Educational materials: The story has been used in educational materials to teach children about themes like self-worth, determination, and the beauty of nature. Lesson plans and classroom activities may be built around the story to teach these concepts.

Animated Films: The story has been adapted into several animated films, including „The Little Thistle“ by Tomasz Leśniak, which reimagines the story as a fable about environmentalism, and „The Ugly Thistle“ by PixlPit, which tells the story in a modern setting with anthropomorphic characters.

Music and Plays: The story has also been adapted into plays, such as „The Thistle and the Rose“ by Robert Gore-Langton, which tells the story of a thistle and a rose who fall in love, despite their differences. The story has even been adapted into music, such as the song „The Thistle and the Rose“ by Celtic folk band Runrig, which tells the story of the thistle as a symbol of Scottish identity.

Thematic references in other works: The themes and motifs of the story, such as perseverance and the transformative power of love and appreciation, have inspired other works of literature, film, and television. Although not direct adaptations, these works may reference or allude to the story or its themes in various ways.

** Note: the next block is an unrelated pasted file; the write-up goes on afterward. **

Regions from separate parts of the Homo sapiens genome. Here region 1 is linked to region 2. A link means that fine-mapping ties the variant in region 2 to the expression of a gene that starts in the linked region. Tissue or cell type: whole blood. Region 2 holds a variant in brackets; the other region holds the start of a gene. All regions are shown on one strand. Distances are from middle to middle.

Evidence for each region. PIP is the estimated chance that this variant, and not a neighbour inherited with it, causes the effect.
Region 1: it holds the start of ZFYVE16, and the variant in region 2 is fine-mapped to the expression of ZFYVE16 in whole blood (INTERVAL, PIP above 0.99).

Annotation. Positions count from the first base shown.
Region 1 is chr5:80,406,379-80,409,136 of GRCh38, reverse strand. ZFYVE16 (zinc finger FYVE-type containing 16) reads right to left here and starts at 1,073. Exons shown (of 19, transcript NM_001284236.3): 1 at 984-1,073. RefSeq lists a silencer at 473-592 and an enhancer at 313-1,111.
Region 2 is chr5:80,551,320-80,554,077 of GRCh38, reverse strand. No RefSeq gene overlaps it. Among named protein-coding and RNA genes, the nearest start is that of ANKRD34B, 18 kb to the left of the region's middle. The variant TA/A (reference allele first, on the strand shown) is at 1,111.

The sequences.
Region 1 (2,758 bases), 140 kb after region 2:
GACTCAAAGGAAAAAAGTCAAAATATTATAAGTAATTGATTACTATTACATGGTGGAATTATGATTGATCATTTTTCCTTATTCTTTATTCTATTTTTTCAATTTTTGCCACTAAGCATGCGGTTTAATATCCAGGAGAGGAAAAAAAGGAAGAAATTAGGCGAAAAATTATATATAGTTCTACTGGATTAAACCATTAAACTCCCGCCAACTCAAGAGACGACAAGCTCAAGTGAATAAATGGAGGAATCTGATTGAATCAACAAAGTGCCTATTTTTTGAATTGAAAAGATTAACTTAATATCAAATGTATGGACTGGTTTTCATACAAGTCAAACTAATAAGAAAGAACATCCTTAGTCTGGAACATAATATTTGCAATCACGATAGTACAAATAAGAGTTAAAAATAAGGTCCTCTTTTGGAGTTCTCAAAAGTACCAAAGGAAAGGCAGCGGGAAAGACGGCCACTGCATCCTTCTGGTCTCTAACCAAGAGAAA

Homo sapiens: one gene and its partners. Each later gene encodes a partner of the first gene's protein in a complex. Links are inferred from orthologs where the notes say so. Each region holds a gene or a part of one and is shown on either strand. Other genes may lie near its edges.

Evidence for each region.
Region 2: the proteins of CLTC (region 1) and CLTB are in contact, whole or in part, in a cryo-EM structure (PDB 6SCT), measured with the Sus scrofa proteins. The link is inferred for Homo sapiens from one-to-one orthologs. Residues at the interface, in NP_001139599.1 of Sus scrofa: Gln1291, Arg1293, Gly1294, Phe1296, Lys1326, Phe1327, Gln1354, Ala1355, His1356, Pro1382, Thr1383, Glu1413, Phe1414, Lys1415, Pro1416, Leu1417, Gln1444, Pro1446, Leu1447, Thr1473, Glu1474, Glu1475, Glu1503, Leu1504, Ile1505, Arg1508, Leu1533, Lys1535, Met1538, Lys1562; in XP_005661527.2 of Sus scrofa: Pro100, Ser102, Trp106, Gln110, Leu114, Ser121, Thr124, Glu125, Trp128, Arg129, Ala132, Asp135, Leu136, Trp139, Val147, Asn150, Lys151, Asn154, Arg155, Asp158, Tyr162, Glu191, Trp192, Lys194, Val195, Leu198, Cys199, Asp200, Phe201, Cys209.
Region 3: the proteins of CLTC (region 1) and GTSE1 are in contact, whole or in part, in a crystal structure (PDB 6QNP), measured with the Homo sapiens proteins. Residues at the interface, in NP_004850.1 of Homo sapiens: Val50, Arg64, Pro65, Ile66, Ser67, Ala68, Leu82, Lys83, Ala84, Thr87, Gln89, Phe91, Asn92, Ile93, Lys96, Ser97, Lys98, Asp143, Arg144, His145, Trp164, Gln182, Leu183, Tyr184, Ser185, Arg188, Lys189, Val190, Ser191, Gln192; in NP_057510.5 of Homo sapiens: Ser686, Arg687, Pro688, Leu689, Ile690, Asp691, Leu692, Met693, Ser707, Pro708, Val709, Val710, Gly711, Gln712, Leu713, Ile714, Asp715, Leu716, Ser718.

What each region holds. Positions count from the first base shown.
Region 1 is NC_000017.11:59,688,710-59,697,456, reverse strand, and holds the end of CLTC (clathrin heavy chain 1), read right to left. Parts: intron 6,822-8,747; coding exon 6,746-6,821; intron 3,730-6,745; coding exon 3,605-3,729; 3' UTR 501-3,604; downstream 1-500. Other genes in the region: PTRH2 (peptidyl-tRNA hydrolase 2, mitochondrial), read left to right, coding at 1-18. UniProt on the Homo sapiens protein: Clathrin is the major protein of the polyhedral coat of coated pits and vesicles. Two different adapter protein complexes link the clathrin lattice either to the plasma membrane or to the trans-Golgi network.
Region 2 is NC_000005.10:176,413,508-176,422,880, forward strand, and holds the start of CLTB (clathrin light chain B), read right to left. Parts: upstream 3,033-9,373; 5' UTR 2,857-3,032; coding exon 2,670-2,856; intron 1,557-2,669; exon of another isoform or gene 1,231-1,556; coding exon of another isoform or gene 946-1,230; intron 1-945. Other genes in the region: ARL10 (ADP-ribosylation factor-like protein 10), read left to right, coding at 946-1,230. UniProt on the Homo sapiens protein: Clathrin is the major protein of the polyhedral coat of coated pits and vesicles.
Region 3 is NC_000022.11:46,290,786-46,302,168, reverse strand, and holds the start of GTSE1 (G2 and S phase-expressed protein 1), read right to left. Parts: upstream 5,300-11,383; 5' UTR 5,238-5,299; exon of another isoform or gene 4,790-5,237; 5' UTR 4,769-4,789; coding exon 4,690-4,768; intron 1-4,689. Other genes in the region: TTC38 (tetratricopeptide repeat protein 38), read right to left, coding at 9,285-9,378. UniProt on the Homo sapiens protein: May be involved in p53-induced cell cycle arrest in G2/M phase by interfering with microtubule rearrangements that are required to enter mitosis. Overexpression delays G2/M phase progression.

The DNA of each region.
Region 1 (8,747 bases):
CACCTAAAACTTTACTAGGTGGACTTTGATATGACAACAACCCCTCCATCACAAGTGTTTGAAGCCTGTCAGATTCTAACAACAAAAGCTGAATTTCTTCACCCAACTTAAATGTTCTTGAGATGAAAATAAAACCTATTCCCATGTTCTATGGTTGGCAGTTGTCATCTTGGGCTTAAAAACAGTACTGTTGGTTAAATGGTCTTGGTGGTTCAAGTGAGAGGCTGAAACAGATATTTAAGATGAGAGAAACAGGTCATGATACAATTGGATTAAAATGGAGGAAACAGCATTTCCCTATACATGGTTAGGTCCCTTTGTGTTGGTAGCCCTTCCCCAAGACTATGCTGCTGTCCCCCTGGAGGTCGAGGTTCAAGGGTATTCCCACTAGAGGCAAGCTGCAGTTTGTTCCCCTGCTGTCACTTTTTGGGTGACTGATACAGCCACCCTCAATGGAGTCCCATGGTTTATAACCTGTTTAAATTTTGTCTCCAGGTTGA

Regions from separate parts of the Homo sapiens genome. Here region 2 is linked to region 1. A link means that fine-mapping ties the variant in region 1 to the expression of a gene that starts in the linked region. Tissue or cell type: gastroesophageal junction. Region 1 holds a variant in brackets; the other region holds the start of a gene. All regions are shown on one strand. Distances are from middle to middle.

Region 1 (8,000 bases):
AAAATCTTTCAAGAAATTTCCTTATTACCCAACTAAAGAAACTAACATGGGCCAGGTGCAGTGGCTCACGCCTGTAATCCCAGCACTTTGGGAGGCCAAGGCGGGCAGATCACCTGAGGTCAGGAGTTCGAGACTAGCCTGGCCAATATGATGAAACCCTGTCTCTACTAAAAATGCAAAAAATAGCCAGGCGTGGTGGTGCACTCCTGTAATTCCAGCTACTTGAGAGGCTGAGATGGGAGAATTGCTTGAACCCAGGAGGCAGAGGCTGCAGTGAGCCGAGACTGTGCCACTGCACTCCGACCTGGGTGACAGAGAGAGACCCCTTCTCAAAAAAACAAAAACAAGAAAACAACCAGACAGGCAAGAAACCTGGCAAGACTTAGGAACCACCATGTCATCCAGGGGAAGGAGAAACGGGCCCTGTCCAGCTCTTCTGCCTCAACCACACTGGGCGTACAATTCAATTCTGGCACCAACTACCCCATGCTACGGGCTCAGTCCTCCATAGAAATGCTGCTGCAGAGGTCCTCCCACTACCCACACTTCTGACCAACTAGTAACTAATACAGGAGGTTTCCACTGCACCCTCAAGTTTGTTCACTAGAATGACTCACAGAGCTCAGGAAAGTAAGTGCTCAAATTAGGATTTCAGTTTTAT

The fairy tale „What Happened to the Thistle“ by Hans Christian Andersen has inspired various adaptations and retellings across different media. While „What Happened to the Thistle“ may not be as widely adapted as some of Hans Christian Andersen’s more famous stories, such as „The Little Mermaid“ or „The Ugly Duckling,“ it still holds a special place in the hearts of many readers and continues to inspire new interpretations and explorations of its themes.

Overall, the enduring appeal of „What Happened to the Thistle“ lies in its universal themes of resilience, perseverance, and the value of inner strength over external appearances. These themes continue to resonate with readers and audiences across different cultures and time periods, inspiring new adaptations and interpretations of the original story.

Summary of the plot

„What Happened to the Thistle“ is a fairy tale by Hans Christian Andersen that tells the story of a large thistle growing outside the fence of a beautifully kept garden, which belonged to a rich estate. The garden was admired by many visitors who came to see the rare trees and flowers.